BROOKE GLADSTONE: From WNYC in New York this is on the media. Bob Garfield is away. I'm Brooke Gladstone. This week and the opinion pages of The Wall Street Journal, Judge Brett Kavanaugh wrote, I know my tone was sharp and I said a few things I should not have said. Note that he regretted the word,s not the anger. His display of outrage, of anguish weren't for show, no they were the whole ballgame. Until this process ends and as I write this, I don't know yet how. Kavanaugh hasn't won the post he seeks of supreme judicial umpire. He's just a player. And the courtside contingent mad.
[CLIP]What left wing groups and their Democratic allies have done to Judge Kavanaugh is nothing short of monstrous. [END CLIP]
BROOKE GLADSTONE: A successful confirmation for Judge Kavanaugh this weekend would be the kicker to a nearly month long revolt against the consequences for hurting women that the #MeToo movement strives to apply. When we spoke with Slate staff writer Lili Loofbourow last November, she explained several of the logical fallacies used by the culture to excuse or ignore bad behavior. We called on her again to identify the new fallacies she's seen lately like the anti-bandwagon fallacy.
LILI LOOFBOUROW: The anti-bandwagon fallacy is something I kind of made up to explain a tendency that I've noticed where a news items truth content actually diminishes for people as more accusations emerge. We saw for instance with Dr Christine Blasey Ford.
FEMALE CORRESPONDENT: I've never seen so many repressed memory places in my life especially against one guy.
MALE CORRESPONDENT: Yeah.
FEMALE CORRESPONDENT: So the question is if there is something awry going on, was there hypnosis?
BROOKE GLADSTONE: A conspiracy.
LILI LOOFBOUROW: Yeah. When more emerged a lot of people I think on the right interpreted that to be a bandwagon that invalidated the initial accusation. Something else that I heard recently is that DARVO effect or technique, which is a way that a lot of people who are accused respond.
BROOKE GLADSTONE: DARVO stands for Deny Attack and Reverse Victim and Offender.
LILI LOOFBOUROW: Donald Trump has really excelled at finding a way to turn every accusation against him into an occasion for his victimization and by extension the victimization of those who associate themselves with him. We certainly see Brett Kavanaugh doing something similar. We find male anger I think very disorienting because men are told to repress. And so when we see somebody in a very high stakes situation emoting powerfully, that tends to us to scan as an index of authenticity.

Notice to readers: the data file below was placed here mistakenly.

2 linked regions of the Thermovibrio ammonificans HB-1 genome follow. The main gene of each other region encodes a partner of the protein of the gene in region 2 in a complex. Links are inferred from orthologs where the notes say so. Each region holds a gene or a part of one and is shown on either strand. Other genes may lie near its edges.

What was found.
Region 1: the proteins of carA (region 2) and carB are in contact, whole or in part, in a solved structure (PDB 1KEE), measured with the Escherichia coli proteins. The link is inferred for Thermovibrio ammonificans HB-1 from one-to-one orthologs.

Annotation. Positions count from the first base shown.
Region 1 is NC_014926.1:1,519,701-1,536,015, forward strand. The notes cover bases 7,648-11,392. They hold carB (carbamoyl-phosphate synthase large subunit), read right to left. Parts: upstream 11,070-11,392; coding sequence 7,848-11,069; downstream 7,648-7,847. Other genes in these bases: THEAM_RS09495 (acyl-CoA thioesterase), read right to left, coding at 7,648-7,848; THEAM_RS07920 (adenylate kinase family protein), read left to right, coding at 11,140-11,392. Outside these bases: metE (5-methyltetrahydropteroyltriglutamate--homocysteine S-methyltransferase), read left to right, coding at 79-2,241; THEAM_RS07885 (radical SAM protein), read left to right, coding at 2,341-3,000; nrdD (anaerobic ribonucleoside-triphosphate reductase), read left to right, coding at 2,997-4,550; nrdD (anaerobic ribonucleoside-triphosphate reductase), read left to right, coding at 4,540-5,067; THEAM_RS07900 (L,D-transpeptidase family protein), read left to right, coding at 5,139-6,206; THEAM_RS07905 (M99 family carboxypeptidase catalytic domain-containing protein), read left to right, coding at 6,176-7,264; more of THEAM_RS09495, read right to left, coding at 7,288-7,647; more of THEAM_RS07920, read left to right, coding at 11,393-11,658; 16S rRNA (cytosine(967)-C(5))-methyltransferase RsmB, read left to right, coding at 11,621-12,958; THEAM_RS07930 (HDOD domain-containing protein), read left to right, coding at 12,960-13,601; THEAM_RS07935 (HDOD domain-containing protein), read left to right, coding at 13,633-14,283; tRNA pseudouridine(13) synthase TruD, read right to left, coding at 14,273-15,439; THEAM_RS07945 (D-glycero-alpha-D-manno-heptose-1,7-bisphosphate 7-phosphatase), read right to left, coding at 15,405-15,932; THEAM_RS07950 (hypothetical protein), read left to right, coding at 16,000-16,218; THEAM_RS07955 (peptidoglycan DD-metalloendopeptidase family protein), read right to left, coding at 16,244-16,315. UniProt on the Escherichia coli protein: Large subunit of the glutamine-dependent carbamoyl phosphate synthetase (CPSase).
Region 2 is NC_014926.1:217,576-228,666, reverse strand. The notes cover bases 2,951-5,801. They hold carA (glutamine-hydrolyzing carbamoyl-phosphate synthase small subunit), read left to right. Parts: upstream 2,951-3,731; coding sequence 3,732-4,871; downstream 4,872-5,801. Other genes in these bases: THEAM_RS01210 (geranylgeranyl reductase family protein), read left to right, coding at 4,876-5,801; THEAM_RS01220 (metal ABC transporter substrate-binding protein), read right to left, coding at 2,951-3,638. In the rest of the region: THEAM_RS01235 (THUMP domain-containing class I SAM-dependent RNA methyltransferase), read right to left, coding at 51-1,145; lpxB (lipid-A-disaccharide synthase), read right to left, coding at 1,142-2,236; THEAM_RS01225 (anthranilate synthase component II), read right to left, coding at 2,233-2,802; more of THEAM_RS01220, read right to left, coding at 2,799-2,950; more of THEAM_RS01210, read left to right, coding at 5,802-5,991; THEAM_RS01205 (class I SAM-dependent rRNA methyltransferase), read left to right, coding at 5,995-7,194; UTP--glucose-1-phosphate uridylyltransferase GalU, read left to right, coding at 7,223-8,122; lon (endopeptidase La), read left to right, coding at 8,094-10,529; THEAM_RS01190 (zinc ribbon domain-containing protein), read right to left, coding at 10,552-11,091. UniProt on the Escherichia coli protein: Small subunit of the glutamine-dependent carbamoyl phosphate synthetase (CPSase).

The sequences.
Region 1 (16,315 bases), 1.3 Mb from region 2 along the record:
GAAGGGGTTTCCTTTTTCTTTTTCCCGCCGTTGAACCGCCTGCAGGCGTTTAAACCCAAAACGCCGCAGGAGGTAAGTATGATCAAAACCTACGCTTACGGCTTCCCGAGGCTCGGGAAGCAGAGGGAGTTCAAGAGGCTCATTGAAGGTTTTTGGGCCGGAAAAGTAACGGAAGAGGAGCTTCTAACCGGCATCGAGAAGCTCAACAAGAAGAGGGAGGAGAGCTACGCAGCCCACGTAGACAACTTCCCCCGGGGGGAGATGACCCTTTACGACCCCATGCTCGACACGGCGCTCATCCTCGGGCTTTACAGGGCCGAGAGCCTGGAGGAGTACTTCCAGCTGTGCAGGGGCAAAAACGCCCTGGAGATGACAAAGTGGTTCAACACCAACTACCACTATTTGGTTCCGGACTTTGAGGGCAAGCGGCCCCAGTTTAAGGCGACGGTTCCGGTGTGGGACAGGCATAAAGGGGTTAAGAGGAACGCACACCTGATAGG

MALE CORRESPONDENT: In front of the nation, we saw his righteous indignation. He choked back his tears and aimed just fury not at Dr Ford but rather of this unfair confirmation process, which frankly is an embarrassment [END CLIP]
LILI LOOFBOUROW: And I saw in the aftermath of the hearing a surprising number of pundits describing both his testimony and her as equally credible. Which I found astonishing. But once again, we tend to find anger, especially when it comes from a man, to be somehow corroborating. It's one of the things that we are taught.
BROOKE GLADSTONE: Another thing that was on display this week is that men now must live in fear.
MALE CORRESPONDENT: I got boys and I got girls. It's scary for all things. I mean I wouldn't want--.
MALE CORRESPONDENT: Who are scared most for your son or daughter?
MALE CORRESPONDENT: I mean right now I'd say my sons.
[END OF CLIP]
BROOKE GLADSTONE: Fear of injury to their reputation essentially regarded as equally weighty as women living in fear for their safety.
LILI LOOFBOUROW: The most stunning revelation about the recent round of defenses of Brett Kavanaugh is that he should be confirmed even if the allegations against him are true. That is a blatant double standard that is being spoken aloud in ways that I did not expect.
BROOKE GLADSTONE: It's almost a codification of boys will be boys.
LILI LOOFBOUROW: It's popular right now to say well norms have changed and back then people didn't know. They knew. It's not that any 17-year-old boy didn't understand that holding his hand over a screaming woman as she tried to escape was wrong. It that he thought he could get away with it. We all knew sexual harassment was wrong. We tolerated it anyway. That has been, I think the line governing a lot of the #MeToo movement and a lot of the response to it. What's truly surprising to me at this moment is that we're seeing a group that spent years laughing at the very idea of anything like quote rape culture suddenly not just admitting that it exists but arguing that it should. Male malfeasance is an unstoppable cocktail of culture and biology. And the subtext stripped of all of the pretense is that the victims don't actually matter. Just by coincidence says all of this was happening, I kept stumbling across news stories that almost laughably confirmed how overblown this panic about men suddenly being persecuted really is because these are cases where men were found guilty in a court of law of sexual assault and received no jail time anyway. So in Anchorage, Justin Schneider was indicted by a grand jury last month on four felony charges and he was accused of offering a woman a ride, strangling her until she was unconscious and masturbating on her. But he got no jail time.